After graduating from Loyola Academy in 1969 and moving away from his hometown of Evanston to attend St. Louis University for college and law school, Steve Schulte decided that an annual summer golf reunion with his North Shore buddies seemed like a great way to stay in touch and play a game he loves.
“As many of us scattered across the country, we thought it would be fun to get together once a year and enjoy a round of golf,” said Schulte, who currently lives in Glenview. “It kept us connected.”
By 1978, Schulte and his pals were settling into responsible adulthood, and their informal annual golf gathering had become a popular yearly ritual attracting ever-larger numbers. Sensing they had a critical mass of successful, service-minded golfers to turn their camaraderie into a meaningful charity, Schulte and his friends made a pivotal decision: instead of golfing together solely for fun, they would play to raise money in support of underserved and at-risk children.
Little City Foundation in Palatine, an organization that works with children and adults with intellectual and developmental disabilities, became the first recipient of the group’s fundraising efforts.
“At that moment in time, we all felt very lucky to be where we were,” said Schulte. “We wanted to give back.”
On August 27, Schulte and the other original founders of Greater Organization for the Less Fortunate, known by the acronym, G.O.L.F., will hold their 40th Annual Chicago Charity Classic at the Glenview Park Golf Club.
What began as a gathering of 27 golfers has grown into a large-scale event featuring 140 players. Over the span of four decades, G.O.L.F’s charitable foundation has raised over $1.9 million and given more than 200 Chicago-area students money to help pay for their school tuition and expenses.
Today, funds raised at the annual G.O.L.F charity classic support the Standing Tall Foundation, founded in 2006 by Father John Smyth, who served as executive director for 34 years at Maryville Academy in Des Plaines, a Roman Catholic institution for the treatment of abused children.
Standing Tall Foundation is dedicated to providing educational opportunities for disadvantaged youth. It is based on the guiding principal that education is a key factor in lifting children out of the cycle of abuse, poverty, and neglect.
“It’s the work of Father Smyth that really drives us,” said Schulte. “He goes into the neighborhoods of Chicago where most people don’t want to go, and the kids love him.”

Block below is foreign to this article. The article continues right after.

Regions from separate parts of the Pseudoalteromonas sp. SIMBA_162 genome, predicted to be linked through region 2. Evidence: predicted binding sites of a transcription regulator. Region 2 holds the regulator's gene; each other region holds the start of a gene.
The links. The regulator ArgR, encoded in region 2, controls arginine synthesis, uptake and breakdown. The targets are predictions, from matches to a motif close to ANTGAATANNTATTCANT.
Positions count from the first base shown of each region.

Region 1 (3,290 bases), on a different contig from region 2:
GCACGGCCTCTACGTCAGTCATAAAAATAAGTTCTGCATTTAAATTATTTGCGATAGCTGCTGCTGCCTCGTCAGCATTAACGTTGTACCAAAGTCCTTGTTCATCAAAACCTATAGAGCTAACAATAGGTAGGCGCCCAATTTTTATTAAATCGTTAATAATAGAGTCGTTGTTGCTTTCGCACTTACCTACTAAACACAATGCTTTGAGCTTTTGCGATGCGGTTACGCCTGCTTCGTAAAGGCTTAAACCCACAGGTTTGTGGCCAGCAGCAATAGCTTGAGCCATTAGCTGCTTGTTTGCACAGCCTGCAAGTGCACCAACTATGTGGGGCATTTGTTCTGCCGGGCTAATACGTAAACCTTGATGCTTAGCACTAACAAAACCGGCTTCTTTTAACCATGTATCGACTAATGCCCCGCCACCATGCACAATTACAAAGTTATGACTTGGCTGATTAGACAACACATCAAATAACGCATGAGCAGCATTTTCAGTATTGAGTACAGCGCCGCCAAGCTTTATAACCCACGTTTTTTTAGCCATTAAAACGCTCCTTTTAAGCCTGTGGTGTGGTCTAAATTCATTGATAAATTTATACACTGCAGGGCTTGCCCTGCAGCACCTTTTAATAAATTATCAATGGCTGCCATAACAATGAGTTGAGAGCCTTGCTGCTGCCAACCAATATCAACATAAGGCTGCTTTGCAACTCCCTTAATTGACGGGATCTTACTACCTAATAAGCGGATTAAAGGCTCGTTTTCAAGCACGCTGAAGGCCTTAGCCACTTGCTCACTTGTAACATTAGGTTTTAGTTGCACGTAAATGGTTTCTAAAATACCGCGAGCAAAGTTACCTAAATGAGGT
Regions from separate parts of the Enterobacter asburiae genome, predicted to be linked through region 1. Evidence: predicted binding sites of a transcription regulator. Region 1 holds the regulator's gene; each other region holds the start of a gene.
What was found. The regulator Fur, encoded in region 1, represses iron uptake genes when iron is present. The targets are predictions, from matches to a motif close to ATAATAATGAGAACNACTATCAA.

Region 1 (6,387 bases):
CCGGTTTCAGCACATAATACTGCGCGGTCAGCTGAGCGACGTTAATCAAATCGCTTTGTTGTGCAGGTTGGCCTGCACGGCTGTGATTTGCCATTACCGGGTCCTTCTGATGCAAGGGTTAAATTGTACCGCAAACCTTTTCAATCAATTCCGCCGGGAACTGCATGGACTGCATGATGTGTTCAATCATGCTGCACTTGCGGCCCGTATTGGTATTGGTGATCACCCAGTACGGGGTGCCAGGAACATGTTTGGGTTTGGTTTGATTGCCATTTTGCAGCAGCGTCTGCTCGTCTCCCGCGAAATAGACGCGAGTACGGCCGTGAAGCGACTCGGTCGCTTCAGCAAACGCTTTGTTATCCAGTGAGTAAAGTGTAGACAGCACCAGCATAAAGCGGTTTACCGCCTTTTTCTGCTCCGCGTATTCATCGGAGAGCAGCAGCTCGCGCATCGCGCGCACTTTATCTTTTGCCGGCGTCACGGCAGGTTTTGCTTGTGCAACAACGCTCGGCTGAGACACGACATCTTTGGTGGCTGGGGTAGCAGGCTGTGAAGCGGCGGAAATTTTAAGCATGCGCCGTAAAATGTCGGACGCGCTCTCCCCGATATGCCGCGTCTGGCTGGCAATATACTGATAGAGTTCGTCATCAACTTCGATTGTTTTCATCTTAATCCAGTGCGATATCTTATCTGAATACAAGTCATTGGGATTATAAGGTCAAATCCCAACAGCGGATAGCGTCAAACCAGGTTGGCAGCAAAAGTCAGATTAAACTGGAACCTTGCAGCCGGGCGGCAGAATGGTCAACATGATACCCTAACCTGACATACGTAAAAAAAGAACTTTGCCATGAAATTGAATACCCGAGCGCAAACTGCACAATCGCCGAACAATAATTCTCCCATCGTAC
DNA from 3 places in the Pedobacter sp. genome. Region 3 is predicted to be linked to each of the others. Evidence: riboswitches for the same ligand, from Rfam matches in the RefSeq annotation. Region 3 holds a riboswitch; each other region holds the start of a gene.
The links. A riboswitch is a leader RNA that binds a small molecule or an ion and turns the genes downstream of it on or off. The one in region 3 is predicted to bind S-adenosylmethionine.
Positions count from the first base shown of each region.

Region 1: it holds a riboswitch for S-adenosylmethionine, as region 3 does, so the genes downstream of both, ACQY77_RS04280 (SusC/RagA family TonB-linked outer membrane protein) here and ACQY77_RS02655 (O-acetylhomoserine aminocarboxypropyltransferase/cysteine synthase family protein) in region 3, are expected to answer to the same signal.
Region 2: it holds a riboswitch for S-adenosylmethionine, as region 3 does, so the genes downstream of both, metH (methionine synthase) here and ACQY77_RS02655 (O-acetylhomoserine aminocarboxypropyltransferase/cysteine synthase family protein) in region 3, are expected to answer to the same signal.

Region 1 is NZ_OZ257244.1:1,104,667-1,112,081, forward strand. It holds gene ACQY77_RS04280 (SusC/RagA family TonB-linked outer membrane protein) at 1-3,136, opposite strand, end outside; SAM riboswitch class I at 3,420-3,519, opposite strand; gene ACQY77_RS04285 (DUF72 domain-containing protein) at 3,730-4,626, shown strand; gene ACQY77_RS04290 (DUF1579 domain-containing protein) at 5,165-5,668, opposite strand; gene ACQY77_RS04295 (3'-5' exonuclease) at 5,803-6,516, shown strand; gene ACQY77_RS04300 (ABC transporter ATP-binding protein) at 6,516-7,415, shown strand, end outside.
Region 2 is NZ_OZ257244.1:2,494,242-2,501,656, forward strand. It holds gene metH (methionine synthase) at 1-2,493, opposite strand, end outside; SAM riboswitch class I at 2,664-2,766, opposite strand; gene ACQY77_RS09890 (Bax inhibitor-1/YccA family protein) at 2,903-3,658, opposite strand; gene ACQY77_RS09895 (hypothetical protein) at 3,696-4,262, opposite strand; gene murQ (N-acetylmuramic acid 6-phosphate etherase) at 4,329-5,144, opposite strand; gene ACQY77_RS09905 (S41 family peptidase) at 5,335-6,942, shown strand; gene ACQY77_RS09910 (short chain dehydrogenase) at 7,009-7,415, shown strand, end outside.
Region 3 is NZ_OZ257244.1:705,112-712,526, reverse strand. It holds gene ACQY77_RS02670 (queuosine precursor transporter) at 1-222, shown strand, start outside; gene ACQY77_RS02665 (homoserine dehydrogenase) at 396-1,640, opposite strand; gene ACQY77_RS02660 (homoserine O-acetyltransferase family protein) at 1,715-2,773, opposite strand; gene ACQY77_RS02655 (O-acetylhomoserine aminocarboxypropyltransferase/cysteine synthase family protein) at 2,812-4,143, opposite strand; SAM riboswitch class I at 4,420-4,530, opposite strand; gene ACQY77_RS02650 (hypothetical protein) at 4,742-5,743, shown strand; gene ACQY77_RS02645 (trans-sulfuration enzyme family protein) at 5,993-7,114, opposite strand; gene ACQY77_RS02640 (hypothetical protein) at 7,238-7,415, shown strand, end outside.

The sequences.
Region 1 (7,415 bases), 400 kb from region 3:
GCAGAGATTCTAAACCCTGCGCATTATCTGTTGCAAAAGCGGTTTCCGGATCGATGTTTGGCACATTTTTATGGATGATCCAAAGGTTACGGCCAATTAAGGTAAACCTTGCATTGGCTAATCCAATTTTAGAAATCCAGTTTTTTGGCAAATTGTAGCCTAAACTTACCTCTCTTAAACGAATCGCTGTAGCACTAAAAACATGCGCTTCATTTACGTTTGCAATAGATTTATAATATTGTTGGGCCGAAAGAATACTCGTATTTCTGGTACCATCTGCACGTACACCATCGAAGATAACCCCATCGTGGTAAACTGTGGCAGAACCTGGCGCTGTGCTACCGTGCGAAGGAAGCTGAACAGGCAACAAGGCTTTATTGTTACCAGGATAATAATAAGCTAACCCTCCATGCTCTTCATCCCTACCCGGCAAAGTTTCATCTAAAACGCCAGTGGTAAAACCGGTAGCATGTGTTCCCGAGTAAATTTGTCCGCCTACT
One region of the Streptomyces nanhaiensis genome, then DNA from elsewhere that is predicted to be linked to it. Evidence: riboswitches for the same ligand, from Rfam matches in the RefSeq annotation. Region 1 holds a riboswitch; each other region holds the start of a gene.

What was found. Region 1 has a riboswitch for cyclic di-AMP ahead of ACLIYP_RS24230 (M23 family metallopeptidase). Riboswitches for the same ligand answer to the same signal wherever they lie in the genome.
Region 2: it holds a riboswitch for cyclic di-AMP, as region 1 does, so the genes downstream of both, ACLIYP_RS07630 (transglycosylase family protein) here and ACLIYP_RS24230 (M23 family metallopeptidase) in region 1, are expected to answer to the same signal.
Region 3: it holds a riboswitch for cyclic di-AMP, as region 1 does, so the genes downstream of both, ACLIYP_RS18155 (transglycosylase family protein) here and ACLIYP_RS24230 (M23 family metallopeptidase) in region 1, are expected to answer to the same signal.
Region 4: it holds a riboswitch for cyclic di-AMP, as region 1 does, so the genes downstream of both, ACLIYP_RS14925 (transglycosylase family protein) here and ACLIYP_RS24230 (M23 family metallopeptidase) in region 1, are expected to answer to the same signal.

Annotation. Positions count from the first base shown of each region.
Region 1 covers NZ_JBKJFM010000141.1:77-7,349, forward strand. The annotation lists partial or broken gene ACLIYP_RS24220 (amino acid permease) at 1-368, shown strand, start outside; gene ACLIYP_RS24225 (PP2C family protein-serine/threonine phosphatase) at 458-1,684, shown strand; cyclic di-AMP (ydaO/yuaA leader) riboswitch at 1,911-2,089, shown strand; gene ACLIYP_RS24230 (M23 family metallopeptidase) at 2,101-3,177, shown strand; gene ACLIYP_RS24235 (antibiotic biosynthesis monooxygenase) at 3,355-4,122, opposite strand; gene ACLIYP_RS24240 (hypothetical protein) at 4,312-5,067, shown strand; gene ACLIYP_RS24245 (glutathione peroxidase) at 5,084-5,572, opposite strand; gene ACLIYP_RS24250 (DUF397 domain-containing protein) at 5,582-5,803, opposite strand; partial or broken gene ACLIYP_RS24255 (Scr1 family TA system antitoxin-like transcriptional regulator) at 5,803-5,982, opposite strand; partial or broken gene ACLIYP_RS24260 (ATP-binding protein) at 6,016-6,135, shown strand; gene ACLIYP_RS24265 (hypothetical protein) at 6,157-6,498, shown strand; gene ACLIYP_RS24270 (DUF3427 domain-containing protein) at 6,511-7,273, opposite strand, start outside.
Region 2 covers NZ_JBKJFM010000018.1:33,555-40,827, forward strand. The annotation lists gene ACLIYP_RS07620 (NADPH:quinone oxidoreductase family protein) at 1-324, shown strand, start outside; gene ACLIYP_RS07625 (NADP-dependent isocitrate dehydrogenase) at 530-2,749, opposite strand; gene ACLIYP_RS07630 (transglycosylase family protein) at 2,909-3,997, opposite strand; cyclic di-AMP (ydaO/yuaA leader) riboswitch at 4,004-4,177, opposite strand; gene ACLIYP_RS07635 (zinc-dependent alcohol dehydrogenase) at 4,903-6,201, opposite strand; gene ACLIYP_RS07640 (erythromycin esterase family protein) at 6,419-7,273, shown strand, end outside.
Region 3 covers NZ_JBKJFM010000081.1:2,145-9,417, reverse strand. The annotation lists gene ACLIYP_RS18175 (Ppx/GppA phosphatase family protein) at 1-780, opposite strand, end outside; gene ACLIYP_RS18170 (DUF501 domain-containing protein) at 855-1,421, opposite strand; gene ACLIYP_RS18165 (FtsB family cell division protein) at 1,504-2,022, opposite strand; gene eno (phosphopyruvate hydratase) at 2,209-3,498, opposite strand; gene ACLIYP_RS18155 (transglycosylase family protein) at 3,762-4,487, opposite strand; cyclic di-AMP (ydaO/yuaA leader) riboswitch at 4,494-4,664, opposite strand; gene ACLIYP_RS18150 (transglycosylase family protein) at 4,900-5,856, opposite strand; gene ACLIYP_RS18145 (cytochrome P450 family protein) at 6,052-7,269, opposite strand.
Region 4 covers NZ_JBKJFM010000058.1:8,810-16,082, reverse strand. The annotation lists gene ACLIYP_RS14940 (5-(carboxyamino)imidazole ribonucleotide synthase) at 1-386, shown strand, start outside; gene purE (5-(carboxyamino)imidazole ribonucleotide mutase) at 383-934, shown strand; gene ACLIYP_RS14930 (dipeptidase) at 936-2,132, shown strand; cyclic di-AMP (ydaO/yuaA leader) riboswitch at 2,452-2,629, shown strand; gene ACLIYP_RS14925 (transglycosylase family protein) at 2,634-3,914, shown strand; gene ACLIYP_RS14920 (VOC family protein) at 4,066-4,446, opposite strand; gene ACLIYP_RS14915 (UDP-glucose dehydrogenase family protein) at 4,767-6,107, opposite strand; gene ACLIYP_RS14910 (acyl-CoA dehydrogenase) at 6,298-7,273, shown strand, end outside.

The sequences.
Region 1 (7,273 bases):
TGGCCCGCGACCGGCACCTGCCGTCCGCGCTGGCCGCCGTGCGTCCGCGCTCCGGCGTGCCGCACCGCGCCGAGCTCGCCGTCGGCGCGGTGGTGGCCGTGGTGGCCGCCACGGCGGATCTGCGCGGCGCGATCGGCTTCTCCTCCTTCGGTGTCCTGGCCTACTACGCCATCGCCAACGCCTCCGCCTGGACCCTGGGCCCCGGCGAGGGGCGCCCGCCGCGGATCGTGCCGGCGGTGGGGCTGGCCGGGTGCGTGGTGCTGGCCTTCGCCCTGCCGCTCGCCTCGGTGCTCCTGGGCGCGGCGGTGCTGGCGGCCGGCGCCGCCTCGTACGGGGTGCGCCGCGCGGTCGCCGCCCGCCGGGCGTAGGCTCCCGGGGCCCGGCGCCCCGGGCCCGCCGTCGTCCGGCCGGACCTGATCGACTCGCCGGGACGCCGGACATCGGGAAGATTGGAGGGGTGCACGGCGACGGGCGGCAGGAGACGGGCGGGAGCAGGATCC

A second winter G.O.L.F fundraiser, the Super Bowl Raffle, was added in 2006 to raise funds to support graduates of Southwest Chicago’s Cristo Rey Jesuit High School currently attending college.
Schulte and his fellow G.O.L.F founders pride themselves on the fact that 100% of the funds raised on game day are used to help kids in need.
“Every year we have kids attend our annual dinner to share their stories,” said Schulte. “ Many of us get teary…it’s an important reminder that we’re doing good.”
Four decades on, G.O.L.F. continues to grow in size and outreach. The annual event still reunites that same group of close buddies, eager to see each other each year, but now includes friends, neighbors, and work associates, as well as generations of their families.
“It’s evolved over the years,” said Schulte. “Now it’s about half my generation and half our kids’ generation.”
Schulte’s wife, Kathy, and daughter, Maureen, together designed G.O.L.F’s website. His daughter, Kate, and son, John, are also involved in the charity.
With the help of generous donors, dedicated volunteers, and enthusiastic players, organizers hope G.O.L.F’s 2017 Annual Chicago Charity Classic will raise enough money to pass the $2million mark, an impressive number considering the event’s humble origins.
And while G.O.L.F’s founders may be a little older and a touch grayer that they were in 1978, their mission has remained the same all these years: to reunite friends – old and new – for a day of golf, lots of laughs, and the knowledge they are supporting a truly great organization.
“I view it as building something one brick at a time,” said Schulte. “The next thing you know, it’s finished.”